“The box is power,” said the wraith. “The box contains what I need to restore my universe.”

“Foolish creature,” said Odin. “You cannot go back any more than I can return to Aasgard. They are gone. Time moves in one direction.”

“Where is Kronos then?” asked Kaos. “To stop me.”

Caerwen’s grip on her sword tightened. “The box is not what you think, Kaos. The gateway will bring you only more pain. Return to your master.”

“The master is gone,” said Kaos. “This will bring him back.”

Caerwen and Odin looked briefly at each other. Draco did not understand but he could spot a trap when he saw one. Kaos sprang. He went for Caerwen first. He spun with his sword in a ferocious attack that she managed to just about block. She struck back at him with a spell that sent him flying backwards end over end before he came to rest on his belly.

The wraith laughed.

Odin cast out with his staff and the chains from the box wrapped themselves around the wraith as if invisible hands were binding him up. The wraith pushed his arms out. The chains shattered as if they were made of fragile ice.

Draco could take no more. He burst from the undergrowth. He beat his wings: once, twice, three times and flew into a gliding attack, down, down, down into the crater. He unleashed a belch of fire powerful enough to knock Odin and Caerwen backwards off their feet and that should have obliterated Kaos. But, as Draco banked round for another pass, he saw the wraith was still there and advancing on the box. Draco dropped once more for the creature but even as he unleashed the fire, he could see the wraith at the lid of the box and as he banked away the last he saw was Kaos’s legs disappearing inside the box.

Silence fell.

#

Draco landed by Caerwen.

The witch was sat on the ash, watching her son come towards her with his head hung low, shame as clear on his scales as the emotion would have been on skin had he been human. She threw a piece of rock into the distance. She did not say anything. Somehow that was worse to Draco. There was no sound from the stone or from anything else. Even if the witch had spoken. Draco did not think he would hear her.

Odin closed the lid on the box. A rush of noise returned to the crater: the crunch of the ash under foot; the moans of Valkyrie and the sound of Draco’s own heart pounding in his ears.

“You would have been wiser to listen to your mother,” said Odin, striding over to the dragon. He looked round at his fallen companions. “Though I am thankful to still be here.”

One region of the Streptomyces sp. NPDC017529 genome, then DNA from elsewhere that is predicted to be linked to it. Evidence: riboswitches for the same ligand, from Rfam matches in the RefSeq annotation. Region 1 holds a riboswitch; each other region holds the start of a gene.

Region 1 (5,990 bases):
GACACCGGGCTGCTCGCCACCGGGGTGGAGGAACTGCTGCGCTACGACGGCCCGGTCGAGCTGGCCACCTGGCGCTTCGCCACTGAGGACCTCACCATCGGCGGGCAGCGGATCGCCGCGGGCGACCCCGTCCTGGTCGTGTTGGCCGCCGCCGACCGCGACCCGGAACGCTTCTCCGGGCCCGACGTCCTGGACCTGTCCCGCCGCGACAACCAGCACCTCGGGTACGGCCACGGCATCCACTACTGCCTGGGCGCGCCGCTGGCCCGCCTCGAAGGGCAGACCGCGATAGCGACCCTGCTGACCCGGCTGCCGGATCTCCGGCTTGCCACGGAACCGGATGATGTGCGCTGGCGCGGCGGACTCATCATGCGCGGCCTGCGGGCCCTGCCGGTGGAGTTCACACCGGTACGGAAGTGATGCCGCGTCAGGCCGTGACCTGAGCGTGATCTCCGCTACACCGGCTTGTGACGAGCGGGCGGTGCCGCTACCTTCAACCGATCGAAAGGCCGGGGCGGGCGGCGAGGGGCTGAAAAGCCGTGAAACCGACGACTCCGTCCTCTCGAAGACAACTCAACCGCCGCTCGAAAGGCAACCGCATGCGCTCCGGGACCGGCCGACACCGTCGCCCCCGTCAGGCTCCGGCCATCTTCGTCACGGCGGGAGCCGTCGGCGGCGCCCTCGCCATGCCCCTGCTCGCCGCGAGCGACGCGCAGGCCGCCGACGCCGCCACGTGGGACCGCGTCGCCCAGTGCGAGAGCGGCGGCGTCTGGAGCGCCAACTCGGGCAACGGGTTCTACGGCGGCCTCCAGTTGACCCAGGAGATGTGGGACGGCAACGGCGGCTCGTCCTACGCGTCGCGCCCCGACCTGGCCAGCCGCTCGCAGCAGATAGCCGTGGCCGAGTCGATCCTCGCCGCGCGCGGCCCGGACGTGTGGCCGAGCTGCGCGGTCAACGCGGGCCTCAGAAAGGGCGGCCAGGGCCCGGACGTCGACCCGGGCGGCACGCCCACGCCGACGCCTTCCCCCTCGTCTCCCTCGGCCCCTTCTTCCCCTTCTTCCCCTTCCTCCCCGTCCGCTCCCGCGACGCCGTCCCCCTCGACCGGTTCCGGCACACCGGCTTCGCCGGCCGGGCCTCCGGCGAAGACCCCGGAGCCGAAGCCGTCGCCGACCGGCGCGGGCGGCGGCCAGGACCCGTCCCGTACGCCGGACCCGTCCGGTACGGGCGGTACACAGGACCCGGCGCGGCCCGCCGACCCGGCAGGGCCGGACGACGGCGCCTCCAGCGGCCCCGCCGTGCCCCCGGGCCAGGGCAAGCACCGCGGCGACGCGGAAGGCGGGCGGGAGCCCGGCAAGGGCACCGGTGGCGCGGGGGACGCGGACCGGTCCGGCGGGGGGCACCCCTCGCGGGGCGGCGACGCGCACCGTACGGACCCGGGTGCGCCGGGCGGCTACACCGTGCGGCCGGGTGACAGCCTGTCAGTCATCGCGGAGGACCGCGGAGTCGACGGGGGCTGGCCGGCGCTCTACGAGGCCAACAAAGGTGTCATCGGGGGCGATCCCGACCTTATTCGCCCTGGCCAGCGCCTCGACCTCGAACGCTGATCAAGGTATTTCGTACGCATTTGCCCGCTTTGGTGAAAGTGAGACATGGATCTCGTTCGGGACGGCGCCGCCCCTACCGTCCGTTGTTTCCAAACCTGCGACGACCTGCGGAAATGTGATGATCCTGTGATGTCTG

“I am sorry,” said Draco. “I thought he was going to destroy you.”

“He was going to try,” said Caerwen, staring over at the box.

Valkyrie stirred. She moaned in pain as she pulled the spear from her belly. She cursed in a language that Draco did not need to understand to comprehend she was swearing. Odin spoke.

“See to Freya,” said Odin. “She is just unconscious. The others we must deal with later.”

The Valkyrie went to the fallen goddess.

“What does he mean?” asked Draco to his mother.

Caerwen shook her head. Now was not the time for questions.

“Come, witch,” said Odin. “I must hope you are more than just that pretty frame.”

Caerwen’s eyes narrowed. “And that you are more than just a dead old god.”

Odin laughed.

“What do you plan to do?” asked Draco.

Odin stopped. He turned to the dragon, leaning on his staff as he did so. “Well, youngling, Kaos has got what he wanted but like all creatures that may not turn out to be what he needs. In doing so, he has given us a chance to prevent him from returning for many a long year.”

Draco blinked. “I don’t understand.”

“He’s going to try to reseal the box,” said Caerwen. “He’s going to restore the chains with Kaos inside. But how?”

Odin looked at the dragon.

“That’s a really long shot,” she said. “His fire may not be hot enough.”

“It was hot enough to open the box,” said Odin.

Draco felt sick. “What?”

“We had not completed the opening,” said Odin. “Kaos should not have been able to open the lid but he did. Your fire unlocked it.”

Draco said nothing. Caerwen put her hand on his wing. That felt a little better.

The trio went to the box.

“What is it?”

“A portal,” said Caerwen.